This week has given me much to think about in relation to digital literacy with young learners. A few recent posts have popped into my feed in the last week:
- A post by Troy Hicks and Kristin Ziemke: Creating and Composing in a Digital Workshop
- A post by Nancie Atwell: Nancie Atwell on Middle Schoolers: Kids' Interests Change, but Kids Don't
- A post shared by a friend: 10 Reasons Why Handheld Devices Should be Banned for Children Under 12
Finally, like every week, I've had opportunities to work side by side with young learners. It is this work that most often shapes my thinking about whether young learners should use digital devices. All of these opportunities and conversations have been swirling as I've considered what is best for the young learners I work with every day.
The Problem with All or Nothing
The questions aren't easy. There are many things to think about when making decisions for young learners. There are important considerations for their development, learning, and growth. My grandma used to say, "Everything in moderation, nothing in excess." I often think of her when these conversations of all or nothing begin. We seem to be this way about many things in our society. Left - right. Only phonics - no phonics. Banned books. Digital books - no digital books. Digital tools - no digital tools.
Perhaps it is when we begin these conversations of all or nothing, yes or no, that we need to step back to wonder if we are asking the right questions. This is the case with this, "Should young learners have digital tools?", conversation. Perhaps the question is, how can we best utilize digital learning for young learners? How do we help young learners navigate new literacies? What is worth their time? What is not?
Let's begin with the conversation started by Nancie Atwell. In her recent post, Nancie stated, "I have concerns about them [iPads] in the younger grades. In fact, I think the trend of iPads in the primary classroom is a mistake." I have much respect for Atwell, but as a primary teacher I see the use of technology in young classrooms much differently. One of the first professional books I remember impacting my teaching was Nancie Atwell's, In the Middle. At the time I was teaching sixth grade and trying to find a way to develop the readers and writers in my classroom. Atwell transformed my teaching. She made me see the value of a workshop and I began finding ways to create time for the students in my classroom to write. It would take years for me to feel comfortable in the workshop and to this day I constantly work to improve my practice. Yet, without a workshop students wouldn't have ownership of their learning. The workshop she told me about years ago has evolved over time. The workshop is now part of a digitally connected learning community.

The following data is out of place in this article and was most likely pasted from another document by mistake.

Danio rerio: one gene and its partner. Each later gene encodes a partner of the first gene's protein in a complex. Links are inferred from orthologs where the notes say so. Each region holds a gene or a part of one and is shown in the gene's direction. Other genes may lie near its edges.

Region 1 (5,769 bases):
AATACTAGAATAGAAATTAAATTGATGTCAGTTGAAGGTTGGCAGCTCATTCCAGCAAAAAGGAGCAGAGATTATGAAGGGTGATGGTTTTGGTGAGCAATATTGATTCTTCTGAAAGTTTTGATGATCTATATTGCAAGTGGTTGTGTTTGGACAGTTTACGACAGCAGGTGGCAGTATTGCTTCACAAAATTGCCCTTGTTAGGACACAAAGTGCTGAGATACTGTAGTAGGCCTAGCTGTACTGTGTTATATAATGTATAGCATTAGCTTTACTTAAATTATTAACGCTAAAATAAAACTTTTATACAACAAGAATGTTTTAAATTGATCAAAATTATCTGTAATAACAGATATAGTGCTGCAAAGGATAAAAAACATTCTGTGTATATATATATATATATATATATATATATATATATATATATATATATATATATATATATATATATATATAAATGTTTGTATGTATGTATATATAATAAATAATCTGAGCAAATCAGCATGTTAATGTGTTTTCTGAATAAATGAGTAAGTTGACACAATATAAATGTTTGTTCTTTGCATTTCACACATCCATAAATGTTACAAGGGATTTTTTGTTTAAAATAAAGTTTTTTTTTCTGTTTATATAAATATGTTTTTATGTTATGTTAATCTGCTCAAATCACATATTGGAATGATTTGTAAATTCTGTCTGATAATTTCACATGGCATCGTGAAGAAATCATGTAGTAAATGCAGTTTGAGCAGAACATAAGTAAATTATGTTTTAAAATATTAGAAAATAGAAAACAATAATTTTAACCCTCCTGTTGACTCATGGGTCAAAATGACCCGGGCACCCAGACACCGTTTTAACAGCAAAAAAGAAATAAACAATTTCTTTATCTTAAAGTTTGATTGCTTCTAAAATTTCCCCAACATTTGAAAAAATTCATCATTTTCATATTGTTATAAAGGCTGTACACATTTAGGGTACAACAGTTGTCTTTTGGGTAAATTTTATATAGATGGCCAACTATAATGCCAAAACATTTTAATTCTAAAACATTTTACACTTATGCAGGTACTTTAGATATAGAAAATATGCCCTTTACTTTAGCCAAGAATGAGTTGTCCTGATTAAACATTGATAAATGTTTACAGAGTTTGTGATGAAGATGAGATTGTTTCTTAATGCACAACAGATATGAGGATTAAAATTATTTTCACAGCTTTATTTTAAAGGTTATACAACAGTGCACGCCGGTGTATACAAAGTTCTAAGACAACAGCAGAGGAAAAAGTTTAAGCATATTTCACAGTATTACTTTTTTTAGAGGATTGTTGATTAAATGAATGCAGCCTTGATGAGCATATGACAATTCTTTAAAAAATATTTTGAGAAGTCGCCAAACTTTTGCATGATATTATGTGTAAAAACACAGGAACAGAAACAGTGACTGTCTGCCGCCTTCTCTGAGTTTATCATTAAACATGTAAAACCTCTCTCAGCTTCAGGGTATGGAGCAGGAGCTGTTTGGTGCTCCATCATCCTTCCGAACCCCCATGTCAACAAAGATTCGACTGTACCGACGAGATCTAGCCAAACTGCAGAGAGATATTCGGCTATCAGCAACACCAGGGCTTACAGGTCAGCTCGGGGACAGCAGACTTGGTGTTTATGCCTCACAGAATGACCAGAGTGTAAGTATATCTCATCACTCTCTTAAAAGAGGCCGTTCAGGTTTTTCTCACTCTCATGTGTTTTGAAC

Now let's consider the conversation of Troy and Kristin. Like the two of them, I have found digital literacies to be opening new doors for my students. Lately my workshop, inspired many years ago by Nancie Atwell, has been transformed by the digital world that has stepped into my classroom. As a teacher of primary children, when I first began trying new tools and technologies I wasn't sure my students could or should be using them. I found blogging to be a simple place to begin to step into the world of technology and what I saw pushed me further especially because my students were so engaged by the writing on a blog. Most importantly, I became less necessary in the classroom. Students found their voices. They discovered their messages mattered to their friends and to others beyond our classroom --- beyond our school. It wasn't long until my students pushed me past blogging and into other tools for composition.
What Digital Learning Is and What It Is Not